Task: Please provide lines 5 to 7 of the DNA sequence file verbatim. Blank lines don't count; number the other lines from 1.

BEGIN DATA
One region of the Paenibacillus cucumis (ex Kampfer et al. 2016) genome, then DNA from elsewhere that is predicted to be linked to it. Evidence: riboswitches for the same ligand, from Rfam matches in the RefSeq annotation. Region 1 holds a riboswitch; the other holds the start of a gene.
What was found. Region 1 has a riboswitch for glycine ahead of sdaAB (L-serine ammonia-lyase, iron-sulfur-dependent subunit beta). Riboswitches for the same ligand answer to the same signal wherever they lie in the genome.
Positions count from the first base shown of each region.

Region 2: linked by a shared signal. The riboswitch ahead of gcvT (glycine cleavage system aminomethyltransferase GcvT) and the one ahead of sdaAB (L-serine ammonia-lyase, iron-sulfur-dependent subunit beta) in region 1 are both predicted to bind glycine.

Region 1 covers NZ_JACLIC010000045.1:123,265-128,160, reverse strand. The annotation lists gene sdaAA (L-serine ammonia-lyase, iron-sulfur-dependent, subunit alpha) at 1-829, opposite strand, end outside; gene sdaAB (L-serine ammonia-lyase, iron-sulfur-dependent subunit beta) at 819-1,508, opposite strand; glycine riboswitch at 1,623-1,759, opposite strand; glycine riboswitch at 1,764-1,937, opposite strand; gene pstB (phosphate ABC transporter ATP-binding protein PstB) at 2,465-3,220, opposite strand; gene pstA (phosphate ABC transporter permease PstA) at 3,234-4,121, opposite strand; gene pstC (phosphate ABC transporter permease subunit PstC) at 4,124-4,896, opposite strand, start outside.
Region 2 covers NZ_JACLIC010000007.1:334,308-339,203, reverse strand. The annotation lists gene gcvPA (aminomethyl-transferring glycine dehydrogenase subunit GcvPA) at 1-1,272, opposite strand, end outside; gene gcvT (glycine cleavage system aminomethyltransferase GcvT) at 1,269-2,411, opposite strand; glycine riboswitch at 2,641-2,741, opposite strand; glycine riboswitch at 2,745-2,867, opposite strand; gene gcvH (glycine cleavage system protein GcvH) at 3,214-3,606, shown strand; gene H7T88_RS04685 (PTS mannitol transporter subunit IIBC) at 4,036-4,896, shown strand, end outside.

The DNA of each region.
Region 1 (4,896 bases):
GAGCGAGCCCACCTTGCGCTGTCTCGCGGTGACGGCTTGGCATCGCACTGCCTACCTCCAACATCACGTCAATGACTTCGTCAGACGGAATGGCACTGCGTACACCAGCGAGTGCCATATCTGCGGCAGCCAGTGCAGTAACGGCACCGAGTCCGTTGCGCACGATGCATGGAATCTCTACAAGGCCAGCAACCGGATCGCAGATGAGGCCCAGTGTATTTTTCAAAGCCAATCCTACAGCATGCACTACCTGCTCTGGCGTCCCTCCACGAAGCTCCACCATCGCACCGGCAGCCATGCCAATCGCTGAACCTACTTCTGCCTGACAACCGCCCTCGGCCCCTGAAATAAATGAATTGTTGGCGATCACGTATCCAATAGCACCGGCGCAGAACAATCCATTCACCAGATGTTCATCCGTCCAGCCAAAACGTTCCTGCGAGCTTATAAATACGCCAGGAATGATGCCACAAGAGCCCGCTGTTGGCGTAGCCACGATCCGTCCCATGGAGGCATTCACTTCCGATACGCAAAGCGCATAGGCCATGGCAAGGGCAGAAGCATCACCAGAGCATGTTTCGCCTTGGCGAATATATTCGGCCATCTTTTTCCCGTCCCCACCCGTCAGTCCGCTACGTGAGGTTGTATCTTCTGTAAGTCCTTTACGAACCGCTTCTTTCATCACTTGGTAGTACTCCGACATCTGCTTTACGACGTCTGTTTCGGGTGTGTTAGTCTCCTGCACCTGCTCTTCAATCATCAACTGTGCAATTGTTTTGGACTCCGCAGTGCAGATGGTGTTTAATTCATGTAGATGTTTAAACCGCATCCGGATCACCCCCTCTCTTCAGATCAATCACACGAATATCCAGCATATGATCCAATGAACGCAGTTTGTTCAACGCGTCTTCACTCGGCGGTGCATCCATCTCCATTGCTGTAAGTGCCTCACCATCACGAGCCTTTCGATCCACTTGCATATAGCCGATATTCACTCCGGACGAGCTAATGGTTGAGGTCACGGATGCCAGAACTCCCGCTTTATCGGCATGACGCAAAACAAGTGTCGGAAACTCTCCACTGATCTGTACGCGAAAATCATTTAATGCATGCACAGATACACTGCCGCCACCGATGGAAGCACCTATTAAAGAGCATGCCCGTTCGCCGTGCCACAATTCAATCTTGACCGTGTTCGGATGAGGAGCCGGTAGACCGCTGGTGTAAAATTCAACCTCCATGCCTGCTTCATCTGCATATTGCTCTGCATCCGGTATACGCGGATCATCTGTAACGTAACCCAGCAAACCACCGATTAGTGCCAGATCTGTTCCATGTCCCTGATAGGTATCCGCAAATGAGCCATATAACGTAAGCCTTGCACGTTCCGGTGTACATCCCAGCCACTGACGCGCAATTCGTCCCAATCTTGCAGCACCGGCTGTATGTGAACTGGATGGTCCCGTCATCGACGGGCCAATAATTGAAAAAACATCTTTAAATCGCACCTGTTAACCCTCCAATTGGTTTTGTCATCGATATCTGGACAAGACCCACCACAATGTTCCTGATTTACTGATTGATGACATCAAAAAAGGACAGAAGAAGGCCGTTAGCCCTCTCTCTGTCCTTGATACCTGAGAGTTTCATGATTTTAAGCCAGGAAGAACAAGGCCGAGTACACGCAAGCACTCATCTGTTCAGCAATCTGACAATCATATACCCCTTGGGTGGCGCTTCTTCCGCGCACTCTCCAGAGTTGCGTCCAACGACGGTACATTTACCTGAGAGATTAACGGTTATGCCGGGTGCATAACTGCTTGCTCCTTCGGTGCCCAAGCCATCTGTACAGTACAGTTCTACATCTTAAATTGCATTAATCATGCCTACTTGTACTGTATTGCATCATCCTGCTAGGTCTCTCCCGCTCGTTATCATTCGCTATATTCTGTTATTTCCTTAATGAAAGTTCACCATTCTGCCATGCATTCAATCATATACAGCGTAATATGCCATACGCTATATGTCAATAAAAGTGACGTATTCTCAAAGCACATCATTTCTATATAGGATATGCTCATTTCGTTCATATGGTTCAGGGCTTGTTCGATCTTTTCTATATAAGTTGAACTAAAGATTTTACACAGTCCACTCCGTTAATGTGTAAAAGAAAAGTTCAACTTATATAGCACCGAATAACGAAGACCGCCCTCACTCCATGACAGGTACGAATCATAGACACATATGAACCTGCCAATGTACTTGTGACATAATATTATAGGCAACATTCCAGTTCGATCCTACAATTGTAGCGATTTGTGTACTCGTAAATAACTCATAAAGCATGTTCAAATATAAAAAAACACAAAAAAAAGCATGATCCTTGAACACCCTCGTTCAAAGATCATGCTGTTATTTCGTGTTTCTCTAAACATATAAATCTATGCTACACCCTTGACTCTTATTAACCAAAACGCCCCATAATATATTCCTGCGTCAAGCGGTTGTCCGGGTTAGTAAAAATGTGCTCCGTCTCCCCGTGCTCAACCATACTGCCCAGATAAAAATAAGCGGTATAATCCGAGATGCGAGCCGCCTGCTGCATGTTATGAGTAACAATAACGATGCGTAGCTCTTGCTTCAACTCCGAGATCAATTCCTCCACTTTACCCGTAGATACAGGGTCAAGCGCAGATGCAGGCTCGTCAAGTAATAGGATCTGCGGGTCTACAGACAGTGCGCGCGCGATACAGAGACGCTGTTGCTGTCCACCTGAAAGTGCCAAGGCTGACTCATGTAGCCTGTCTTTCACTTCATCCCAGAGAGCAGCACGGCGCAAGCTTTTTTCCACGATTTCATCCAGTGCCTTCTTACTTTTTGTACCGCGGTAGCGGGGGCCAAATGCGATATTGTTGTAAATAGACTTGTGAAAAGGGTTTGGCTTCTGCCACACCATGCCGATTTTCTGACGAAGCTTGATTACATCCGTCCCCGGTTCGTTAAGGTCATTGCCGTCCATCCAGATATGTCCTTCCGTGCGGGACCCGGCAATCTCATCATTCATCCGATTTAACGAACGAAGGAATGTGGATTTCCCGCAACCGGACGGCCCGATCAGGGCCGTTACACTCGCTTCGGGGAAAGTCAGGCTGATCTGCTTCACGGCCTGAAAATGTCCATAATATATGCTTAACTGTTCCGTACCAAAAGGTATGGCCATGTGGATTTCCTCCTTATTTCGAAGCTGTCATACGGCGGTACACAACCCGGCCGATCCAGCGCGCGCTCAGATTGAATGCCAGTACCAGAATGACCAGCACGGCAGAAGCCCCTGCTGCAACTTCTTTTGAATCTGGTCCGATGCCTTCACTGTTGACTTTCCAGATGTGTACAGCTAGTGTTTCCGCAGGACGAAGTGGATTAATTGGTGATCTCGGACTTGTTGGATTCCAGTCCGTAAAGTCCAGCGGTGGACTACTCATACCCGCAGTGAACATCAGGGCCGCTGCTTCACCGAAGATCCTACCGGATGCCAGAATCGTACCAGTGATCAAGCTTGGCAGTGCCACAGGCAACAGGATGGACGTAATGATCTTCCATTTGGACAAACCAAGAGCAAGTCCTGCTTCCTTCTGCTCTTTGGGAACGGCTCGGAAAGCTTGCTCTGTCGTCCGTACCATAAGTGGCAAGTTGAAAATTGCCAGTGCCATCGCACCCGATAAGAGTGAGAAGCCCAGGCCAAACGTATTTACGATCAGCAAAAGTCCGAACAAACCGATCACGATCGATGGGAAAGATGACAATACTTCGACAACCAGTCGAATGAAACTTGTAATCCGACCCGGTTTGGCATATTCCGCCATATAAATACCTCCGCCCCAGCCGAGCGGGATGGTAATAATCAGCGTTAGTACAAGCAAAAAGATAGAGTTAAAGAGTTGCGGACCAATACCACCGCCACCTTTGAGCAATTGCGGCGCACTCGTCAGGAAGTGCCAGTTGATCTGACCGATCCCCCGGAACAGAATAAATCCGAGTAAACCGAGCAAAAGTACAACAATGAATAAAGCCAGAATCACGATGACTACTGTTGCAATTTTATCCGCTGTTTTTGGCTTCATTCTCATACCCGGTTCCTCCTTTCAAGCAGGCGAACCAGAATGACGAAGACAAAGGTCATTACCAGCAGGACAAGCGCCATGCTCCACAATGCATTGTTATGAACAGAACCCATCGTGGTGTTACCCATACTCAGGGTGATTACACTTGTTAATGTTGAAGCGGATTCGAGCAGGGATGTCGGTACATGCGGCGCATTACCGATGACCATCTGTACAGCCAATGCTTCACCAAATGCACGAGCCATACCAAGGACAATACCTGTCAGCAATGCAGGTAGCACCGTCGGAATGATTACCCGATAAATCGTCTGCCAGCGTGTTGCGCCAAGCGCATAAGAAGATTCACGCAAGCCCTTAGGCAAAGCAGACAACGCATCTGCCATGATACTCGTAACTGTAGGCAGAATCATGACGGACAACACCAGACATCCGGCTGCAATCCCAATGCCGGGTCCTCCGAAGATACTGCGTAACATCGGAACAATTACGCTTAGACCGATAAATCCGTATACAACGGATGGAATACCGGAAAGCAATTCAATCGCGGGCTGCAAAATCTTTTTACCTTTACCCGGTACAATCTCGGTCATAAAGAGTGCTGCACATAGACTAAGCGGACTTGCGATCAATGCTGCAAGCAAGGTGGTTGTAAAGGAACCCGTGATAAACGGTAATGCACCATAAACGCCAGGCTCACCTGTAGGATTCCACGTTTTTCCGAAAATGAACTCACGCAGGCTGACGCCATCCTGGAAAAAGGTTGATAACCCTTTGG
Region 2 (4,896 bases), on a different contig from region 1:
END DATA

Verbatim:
Region 1 covers NZ_JACLIC010000045.1:123,265-128,160, reverse strand. The annotation lists gene sdaAA (L-serine ammonia-lyase, iron-sulfur-dependent, subunit alpha) at 1-829, opposite strand, end outside; gene sdaAB (L-serine ammonia-lyase, iron-sulfur-dependent subunit beta) at 819-1,508, opposite strand; glycine riboswitch at 1,623-1,759, opposite strand; glycine riboswitch at 1,764-1,937, opposite strand; gene pstB (phosphate ABC transporter ATP-binding protein PstB) at 2,465-3,220, opposite strand; gene pstA (phosphate ABC transporter permease PstA) at 3,234-4,121, opposite strand; gene pstC (phosphate ABC transporter permease subunit PstC) at 4,124-4,896, opposite strand, start outside.
Region 2 covers NZ_JACLIC010000007.1:334,308-339,203, reverse strand. The annotation lists gene gcvPA (aminomethyl-transferring glycine dehydrogenase subunit GcvPA) at 1-1,272, opposite strand, end outside; gene gcvT (glycine cleavage system aminomethyltransferase GcvT) at 1,269-2,411, opposite strand; glycine riboswitch at 2,641-2,741, opposite strand; glycine riboswitch at 2,745-2,867, opposite strand; gene gcvH (glycine cleavage system protein GcvH) at 3,214-3,606, shown strand; gene H7T88_RS04685 (PTS mannitol transporter subunit IIBC) at 4,036-4,896, shown strand, end outside.

The DNA of each region.